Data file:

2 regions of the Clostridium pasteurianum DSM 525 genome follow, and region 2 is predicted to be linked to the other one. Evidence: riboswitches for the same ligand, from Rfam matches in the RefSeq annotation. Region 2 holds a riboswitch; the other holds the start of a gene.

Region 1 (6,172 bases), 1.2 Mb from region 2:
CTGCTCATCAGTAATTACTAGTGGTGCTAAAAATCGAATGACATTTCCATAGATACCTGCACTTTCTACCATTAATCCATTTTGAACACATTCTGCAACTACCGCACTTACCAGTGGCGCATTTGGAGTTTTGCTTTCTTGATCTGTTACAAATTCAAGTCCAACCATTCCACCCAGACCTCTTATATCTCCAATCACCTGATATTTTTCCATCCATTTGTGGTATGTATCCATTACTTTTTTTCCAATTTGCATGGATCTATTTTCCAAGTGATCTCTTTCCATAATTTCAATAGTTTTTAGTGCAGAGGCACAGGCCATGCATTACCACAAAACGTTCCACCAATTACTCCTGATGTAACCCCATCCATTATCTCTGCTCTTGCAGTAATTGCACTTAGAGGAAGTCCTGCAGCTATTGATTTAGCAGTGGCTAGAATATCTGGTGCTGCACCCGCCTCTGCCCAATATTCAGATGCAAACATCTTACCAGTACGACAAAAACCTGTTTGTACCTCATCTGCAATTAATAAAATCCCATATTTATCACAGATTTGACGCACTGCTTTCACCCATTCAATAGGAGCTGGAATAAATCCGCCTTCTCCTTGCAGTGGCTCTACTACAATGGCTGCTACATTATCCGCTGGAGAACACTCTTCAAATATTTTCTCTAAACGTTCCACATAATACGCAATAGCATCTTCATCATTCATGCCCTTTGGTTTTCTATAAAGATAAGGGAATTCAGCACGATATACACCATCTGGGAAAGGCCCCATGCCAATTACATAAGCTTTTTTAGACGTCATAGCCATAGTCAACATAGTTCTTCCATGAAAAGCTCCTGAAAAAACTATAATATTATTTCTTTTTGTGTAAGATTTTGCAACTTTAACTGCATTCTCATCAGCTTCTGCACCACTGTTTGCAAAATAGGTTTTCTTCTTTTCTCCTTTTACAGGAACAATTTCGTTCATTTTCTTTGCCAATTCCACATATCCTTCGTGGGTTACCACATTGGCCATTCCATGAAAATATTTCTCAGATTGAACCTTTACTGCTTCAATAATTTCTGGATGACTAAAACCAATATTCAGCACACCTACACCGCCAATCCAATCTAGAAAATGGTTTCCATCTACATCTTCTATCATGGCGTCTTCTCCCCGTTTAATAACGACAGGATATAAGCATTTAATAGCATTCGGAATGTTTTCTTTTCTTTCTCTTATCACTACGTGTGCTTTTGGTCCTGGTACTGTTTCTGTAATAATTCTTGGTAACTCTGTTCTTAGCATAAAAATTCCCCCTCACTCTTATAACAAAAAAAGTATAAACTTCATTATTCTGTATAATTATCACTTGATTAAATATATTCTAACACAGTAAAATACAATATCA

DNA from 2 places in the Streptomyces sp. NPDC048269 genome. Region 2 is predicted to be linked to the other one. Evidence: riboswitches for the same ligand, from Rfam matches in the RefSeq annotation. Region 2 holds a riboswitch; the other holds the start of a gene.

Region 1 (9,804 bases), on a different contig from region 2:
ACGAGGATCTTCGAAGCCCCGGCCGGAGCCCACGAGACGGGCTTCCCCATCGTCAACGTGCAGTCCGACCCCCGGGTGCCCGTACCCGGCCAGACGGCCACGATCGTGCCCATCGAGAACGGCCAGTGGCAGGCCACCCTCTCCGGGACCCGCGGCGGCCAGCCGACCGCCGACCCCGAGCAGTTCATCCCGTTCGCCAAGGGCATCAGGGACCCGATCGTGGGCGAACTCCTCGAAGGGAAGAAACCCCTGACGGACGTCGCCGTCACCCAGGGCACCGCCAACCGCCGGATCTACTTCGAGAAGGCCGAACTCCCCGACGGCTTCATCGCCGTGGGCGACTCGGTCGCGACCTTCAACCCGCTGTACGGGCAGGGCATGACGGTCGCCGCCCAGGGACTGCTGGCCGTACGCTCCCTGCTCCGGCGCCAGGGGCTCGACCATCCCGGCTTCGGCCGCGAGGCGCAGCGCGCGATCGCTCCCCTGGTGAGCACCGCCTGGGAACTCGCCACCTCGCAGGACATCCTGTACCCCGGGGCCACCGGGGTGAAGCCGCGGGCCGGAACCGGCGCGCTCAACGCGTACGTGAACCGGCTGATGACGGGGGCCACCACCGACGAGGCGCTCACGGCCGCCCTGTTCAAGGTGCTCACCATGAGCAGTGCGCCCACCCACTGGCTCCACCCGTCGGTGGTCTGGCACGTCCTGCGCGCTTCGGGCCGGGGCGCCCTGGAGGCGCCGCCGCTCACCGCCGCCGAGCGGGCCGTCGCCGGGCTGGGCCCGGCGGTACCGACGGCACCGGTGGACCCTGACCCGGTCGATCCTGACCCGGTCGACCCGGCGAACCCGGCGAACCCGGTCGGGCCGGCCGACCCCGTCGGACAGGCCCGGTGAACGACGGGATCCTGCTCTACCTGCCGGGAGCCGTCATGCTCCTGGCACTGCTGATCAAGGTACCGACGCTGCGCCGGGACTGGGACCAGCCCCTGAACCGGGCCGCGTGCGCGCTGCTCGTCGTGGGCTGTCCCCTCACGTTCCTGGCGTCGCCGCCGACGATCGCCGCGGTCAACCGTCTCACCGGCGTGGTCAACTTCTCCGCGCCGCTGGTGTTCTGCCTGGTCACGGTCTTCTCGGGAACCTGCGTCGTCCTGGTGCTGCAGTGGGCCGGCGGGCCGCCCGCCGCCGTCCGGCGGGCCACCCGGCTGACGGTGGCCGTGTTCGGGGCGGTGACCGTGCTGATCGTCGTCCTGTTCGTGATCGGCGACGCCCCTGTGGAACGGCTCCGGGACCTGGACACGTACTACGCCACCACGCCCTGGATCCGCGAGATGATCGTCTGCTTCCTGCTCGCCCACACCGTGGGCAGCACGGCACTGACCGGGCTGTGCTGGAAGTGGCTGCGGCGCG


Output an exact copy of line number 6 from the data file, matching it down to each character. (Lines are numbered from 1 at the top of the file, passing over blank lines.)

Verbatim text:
ACGAGGATCTTCGAAGCCCCGGCCGGAGCCCACGAGACGGGCTTCCCCATCGTCAACGTGCAGTCCGACCCCCGGGTGCCCGTACCCGGCCAGACGGCCACGATCGTGCCCATCGAGAACGGCCAGTGGCAGGCCACCCTCTCCGGGACCCGCGGCGGCCAGCCGACCGCCGACCCCGAGCAGTTCATCCCGTTCGCCAAGGGCATCAGGGACCCGATCGTGGGCGAACTCCTCGAAGGGAAGAAACCCCTGACGGACGTCGCCGTCACCCAGGGCACCGCCAACCGCCGGATCTACTTCGAGAAGGCCGAACTCCCCGACGGCTTCATCGCCGTGGGCGACTCGGTCGCGACCTTCAACCCGCTGTACGGGCAGGGCATGACGGTCGCCGCCCAGGGACTGCTGGCCGTACGCTCCCTGCTCCGGCGCCAGGGGCTCGACCATCCCGGCTTCGGCCGCGAGGCGCAGCGCGCGATCGCTCCCCTGGTGAGCACCGCCTGGGAACTCGCCACCTCGCAGGACATCCTGTACCCCGGGGCCACCGGGGTGAAGCCGCGGGCCGGAACCGGCGCGCTCAACGCGTACGTGAACCGGCTGATGACGGGGGCCACCACCGACGAGGCGCTCACGGCCGCCCTGTTCAAGGTGCTCACCATGAGCAGTGCGCCCACCCACTGGCTCCACCCGTCGGTGGTCTGGCACGTCCTGCGCGCTTCGGGCCGGGGCGCCCTGGAGGCGCCGCCGCTCACCGCCGCCGAGCGGGCCGTCGCCGGGCTGGGCCCGGCGGTACCGACGGCACCGGTGGACCCTGACCCGGTCGATCCTGACCCGGTCGACCCGGCGAACCCGGCGAACCCGGTCGGGCCGGCCGACCCCGTCGGACAGGCCCGGTGAACGACGGGATCCTGCTCTACCTGCCGGGAGCCGTCATGCTCCTGGCACTGCTGATCAAGGTACCGACGCTGCGCCGGGACTGGGACCAGCCCCTGAACCGGGCCGCGTGCGCGCTGCTCGTCGTGGGCTGTCCCCTCACGTTCCTGGCGTCGCCGCCGACGATCGCCGCGGTCAACCGTCTCACCGGCGTGGTCAACTTCTCCGCGCCGCTGGTGTTCTGCCTGGTCACGGTCTTCTCGGGAACCTGCGTCGTCCTGGTGCTGCAGTGGGCCGGCGGGCCGCCCGCCGCCGTCCGGCGGGCCACCCGGCTGACGGTGGCCGTGTTCGGGGCGGTGACCGTGCTGATCGTCGTCCTGTTCGTGATCGGCGACGCCCCTGTGGAACGGCTCCGGGACCTGGACACGTACTACGCCACCACGCCCTGGATCCGCGAGATGATCGTCTGCTTCCTGCTCGCCCACACCGTGGGCAGCACGGCACTGACCGGGCTGTGCTGGAAGTGGCTGCGGCGCG